- Page 5
- Partial proceedings of Conference of Governors, Commissioners and advisors of the states of Arizona, California, Colorado, Nevada, New Mexico, Utah and Wyoming, on the Colorado River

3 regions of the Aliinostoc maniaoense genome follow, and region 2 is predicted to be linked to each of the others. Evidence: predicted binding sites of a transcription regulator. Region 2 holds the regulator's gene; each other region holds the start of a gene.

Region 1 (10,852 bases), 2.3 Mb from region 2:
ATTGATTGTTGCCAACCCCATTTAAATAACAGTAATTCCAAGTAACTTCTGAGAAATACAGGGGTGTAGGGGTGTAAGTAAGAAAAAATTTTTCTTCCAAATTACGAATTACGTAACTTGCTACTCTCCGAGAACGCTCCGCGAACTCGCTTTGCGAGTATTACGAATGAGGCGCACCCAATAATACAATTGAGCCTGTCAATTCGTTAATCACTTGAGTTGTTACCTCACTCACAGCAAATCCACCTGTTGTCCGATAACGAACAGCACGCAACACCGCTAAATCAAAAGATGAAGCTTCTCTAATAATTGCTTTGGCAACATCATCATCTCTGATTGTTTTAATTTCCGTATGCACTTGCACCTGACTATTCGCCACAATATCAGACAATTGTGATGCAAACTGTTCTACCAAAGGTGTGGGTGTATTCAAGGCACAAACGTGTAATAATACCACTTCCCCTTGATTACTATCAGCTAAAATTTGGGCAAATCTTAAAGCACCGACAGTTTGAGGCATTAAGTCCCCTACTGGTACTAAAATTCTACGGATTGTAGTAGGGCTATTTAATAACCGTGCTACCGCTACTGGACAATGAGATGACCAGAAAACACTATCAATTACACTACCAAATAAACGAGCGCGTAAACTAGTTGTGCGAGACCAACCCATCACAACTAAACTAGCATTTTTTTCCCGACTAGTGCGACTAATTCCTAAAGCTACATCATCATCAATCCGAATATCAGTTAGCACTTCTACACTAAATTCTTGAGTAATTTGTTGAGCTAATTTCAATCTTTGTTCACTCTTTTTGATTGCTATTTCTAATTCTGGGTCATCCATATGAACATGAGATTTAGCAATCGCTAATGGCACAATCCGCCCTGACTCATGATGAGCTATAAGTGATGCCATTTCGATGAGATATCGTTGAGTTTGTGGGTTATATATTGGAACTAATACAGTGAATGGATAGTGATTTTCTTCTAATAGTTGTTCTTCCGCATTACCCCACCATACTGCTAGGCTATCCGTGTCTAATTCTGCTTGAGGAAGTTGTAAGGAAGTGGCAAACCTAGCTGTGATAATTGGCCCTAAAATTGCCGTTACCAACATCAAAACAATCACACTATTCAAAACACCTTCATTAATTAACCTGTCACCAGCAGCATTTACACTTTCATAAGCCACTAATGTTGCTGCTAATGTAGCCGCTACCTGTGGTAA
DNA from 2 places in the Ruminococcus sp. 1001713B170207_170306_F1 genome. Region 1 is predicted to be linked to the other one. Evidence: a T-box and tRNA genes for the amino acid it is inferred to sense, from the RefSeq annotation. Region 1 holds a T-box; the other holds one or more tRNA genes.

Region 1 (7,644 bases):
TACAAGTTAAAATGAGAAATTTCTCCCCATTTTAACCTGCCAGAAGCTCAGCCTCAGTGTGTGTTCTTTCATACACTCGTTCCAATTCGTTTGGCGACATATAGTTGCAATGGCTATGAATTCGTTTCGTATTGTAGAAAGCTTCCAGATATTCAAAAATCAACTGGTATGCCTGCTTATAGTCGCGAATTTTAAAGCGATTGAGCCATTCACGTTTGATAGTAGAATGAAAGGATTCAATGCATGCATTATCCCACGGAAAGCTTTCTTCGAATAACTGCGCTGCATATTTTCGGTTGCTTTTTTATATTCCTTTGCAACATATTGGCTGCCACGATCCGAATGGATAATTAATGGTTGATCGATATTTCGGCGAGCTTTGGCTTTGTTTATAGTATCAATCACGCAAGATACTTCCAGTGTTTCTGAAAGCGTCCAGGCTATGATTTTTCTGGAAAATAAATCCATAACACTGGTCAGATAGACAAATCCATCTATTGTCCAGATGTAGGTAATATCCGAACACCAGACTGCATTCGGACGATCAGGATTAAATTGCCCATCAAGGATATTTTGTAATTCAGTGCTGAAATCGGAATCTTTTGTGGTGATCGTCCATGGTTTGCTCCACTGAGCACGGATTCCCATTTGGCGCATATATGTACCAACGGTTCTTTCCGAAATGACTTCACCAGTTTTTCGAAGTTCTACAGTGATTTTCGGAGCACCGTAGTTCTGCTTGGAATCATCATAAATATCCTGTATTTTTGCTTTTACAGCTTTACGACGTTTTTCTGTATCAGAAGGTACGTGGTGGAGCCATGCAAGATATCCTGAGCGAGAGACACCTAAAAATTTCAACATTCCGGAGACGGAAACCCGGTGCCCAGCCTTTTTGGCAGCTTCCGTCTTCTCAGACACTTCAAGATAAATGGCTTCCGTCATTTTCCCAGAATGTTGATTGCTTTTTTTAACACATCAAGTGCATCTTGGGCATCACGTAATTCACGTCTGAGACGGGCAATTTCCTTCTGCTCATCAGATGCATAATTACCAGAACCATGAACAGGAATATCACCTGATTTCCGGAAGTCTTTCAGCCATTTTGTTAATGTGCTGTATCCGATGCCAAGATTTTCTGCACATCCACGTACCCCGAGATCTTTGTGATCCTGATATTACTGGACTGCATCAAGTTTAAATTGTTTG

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- 4 SEVEN STATES CONFERENCE strong states are essential to the integrity, to the fundamental principles of our government. There are a lot of well-meaning citizens who are worried about the future because they see a Bolshevist behind every tree, but they entirely overlook the more insidious and more dangerous foe who is little by little overthrowing the American plan of local self government. There is a vast number of activities that are exclusively the functions of the states. How are the states going to perform these functions for their people if their vitality is sapped by the federal government bleeding them of their sources of revenue? In so far as we have already been despoiled of our resources, our own apathy is much at fault. We must not sleep upon our rights, for the rights of states depend largely upon their own attitude and efforts. We may lose our sovereign rights and powers, if we do not assert them, and assert them in time, on the same theory as estoppel operates upon individuals. The most glaring example is the case of the public lands. As Congressman Winter of Wyoming conclusively proved in two notable speeches in the house of representatives, there can be no doubt that in theory, every new state admitted to the union is entitled to all the unappropriated lands within its borders, and yet the federal government now owns those lands. It owns them because it adopted a policy of claiming them, and the states meekly acquiesced. Colorado, when she came into the union, should have been just as much the owner of the unappropriated public lands within her borders as was Massachusetts the owner of her lands when she came into the union. But Colorado, with the rest of the new states, stood silently by and permitted the federal government to assert and exercise control over these lands, and thereby acquire title thereto. As a result of this theory the federal government now owns 74 per cent of the area of the state of Utah. This government land is exempt from taxation and does not help support the state government. A similar condition prevails in all the public land states in varying degrees. The last Wyoming legislature memorialized con gress to cede all the remaining public lands together with all natural resources including water power, power sites, forest and minerals to the states. Arizona is of the same mind. The California State Farm bureau at one time discussed seriously the proposition to make government lands subject to taxation. Following that, I understand, Congressman Raker of California, introduced and pressed a measure giving the states the power to tax national forests and other public lands.
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